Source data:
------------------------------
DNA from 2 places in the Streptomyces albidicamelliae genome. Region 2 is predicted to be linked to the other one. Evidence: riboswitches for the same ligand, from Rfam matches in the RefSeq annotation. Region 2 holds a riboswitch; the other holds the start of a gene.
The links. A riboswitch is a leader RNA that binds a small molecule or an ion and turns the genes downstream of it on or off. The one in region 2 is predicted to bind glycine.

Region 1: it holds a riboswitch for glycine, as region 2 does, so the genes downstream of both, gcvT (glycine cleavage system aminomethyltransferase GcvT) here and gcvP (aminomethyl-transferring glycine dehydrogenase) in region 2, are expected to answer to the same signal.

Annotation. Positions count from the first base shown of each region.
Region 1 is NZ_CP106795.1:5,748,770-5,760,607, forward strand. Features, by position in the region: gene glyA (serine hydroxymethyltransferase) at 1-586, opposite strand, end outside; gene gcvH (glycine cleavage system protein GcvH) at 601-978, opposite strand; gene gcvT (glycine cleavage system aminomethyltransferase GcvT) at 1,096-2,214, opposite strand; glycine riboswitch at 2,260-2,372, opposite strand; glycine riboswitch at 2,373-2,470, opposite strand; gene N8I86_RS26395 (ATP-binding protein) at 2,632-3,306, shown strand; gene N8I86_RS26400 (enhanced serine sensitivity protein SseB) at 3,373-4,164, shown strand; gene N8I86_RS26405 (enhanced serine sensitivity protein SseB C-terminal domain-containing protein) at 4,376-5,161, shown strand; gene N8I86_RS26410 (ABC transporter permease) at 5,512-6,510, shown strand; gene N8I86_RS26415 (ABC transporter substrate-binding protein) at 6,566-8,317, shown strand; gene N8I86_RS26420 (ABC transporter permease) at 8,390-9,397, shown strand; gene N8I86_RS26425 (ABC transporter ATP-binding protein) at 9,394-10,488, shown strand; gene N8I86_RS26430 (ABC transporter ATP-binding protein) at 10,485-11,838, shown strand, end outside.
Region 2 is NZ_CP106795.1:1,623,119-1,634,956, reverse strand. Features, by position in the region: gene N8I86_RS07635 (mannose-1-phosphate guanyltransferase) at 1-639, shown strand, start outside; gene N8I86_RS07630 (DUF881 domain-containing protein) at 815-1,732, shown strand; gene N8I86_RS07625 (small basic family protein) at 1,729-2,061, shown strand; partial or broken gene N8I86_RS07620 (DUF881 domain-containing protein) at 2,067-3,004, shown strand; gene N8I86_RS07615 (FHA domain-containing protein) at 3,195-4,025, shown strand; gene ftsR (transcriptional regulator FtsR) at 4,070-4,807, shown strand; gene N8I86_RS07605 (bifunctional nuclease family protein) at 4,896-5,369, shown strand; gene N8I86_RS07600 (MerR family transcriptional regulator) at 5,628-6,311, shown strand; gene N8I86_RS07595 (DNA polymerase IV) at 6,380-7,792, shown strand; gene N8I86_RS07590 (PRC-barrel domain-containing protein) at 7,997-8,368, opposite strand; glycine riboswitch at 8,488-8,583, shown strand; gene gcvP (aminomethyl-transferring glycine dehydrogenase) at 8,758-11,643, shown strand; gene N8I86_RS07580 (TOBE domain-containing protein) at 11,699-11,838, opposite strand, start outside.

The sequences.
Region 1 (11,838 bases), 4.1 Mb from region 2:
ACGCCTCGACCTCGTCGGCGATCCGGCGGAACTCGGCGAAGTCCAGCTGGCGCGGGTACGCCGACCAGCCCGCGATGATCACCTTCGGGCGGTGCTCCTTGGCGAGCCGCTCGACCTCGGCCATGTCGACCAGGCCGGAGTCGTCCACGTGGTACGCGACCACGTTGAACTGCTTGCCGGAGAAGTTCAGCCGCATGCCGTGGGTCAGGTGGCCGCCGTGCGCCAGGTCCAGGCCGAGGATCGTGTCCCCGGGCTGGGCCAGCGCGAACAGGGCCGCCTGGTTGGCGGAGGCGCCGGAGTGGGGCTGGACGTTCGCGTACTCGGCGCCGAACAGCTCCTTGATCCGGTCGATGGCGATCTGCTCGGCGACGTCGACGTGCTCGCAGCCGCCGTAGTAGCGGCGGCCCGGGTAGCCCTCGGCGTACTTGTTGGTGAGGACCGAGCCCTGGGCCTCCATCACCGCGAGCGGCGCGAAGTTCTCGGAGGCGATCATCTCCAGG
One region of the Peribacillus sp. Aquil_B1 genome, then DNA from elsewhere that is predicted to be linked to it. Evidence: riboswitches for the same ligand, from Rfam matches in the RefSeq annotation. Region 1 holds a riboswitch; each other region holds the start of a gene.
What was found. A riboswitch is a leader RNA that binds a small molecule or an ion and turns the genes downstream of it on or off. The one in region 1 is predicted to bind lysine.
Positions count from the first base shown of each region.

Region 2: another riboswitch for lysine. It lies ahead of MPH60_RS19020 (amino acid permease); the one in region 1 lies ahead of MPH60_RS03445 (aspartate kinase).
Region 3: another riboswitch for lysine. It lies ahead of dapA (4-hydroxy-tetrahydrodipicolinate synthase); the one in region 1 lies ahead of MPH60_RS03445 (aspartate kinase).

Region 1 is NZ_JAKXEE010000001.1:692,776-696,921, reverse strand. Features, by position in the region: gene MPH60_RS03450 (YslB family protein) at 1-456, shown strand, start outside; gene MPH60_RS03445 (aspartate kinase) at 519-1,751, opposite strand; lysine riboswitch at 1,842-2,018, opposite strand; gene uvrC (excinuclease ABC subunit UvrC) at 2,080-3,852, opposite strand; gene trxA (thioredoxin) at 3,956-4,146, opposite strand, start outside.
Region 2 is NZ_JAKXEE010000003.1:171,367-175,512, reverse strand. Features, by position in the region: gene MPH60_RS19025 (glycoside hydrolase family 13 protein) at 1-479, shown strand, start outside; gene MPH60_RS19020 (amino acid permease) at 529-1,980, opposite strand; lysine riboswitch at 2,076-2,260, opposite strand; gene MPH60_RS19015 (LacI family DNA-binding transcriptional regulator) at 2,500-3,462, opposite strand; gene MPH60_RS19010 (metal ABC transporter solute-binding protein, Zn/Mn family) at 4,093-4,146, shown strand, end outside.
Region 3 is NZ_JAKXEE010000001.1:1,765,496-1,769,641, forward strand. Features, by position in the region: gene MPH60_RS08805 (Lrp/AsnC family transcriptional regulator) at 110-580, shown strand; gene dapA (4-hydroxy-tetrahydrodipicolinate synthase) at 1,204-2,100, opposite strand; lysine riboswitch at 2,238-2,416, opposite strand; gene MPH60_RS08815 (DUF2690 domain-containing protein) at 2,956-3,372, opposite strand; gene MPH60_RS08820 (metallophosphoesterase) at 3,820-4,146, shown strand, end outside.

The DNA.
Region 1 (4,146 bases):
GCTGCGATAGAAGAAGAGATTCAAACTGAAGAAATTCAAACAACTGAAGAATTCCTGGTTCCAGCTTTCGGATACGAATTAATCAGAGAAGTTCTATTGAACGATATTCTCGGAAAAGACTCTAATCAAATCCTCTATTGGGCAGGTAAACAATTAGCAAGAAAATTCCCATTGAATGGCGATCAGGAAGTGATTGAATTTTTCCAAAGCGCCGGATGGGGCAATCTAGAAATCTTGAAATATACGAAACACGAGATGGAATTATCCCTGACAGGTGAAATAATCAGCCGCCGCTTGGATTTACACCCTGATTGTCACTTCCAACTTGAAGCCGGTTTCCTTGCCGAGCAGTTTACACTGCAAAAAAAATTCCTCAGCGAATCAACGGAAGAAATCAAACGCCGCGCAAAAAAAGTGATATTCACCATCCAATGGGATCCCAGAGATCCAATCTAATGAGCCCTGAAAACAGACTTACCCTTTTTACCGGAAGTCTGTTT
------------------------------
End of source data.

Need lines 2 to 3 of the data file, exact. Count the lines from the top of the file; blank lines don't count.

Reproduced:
The links. A riboswitch is a leader RNA that binds a small molecule or an ion and turns the genes downstream of it on or off. The one in region 2 is predicted to bind glycine.

Region 1: it holds a riboswitch for glycine, as region 2 does, so the genes downstream of both, gcvT (glycine cleavage system aminomethyltransferase GcvT) here and gcvP (aminomethyl-transferring glycine dehydrogenase) in region 2, are expected to answer to the same signal.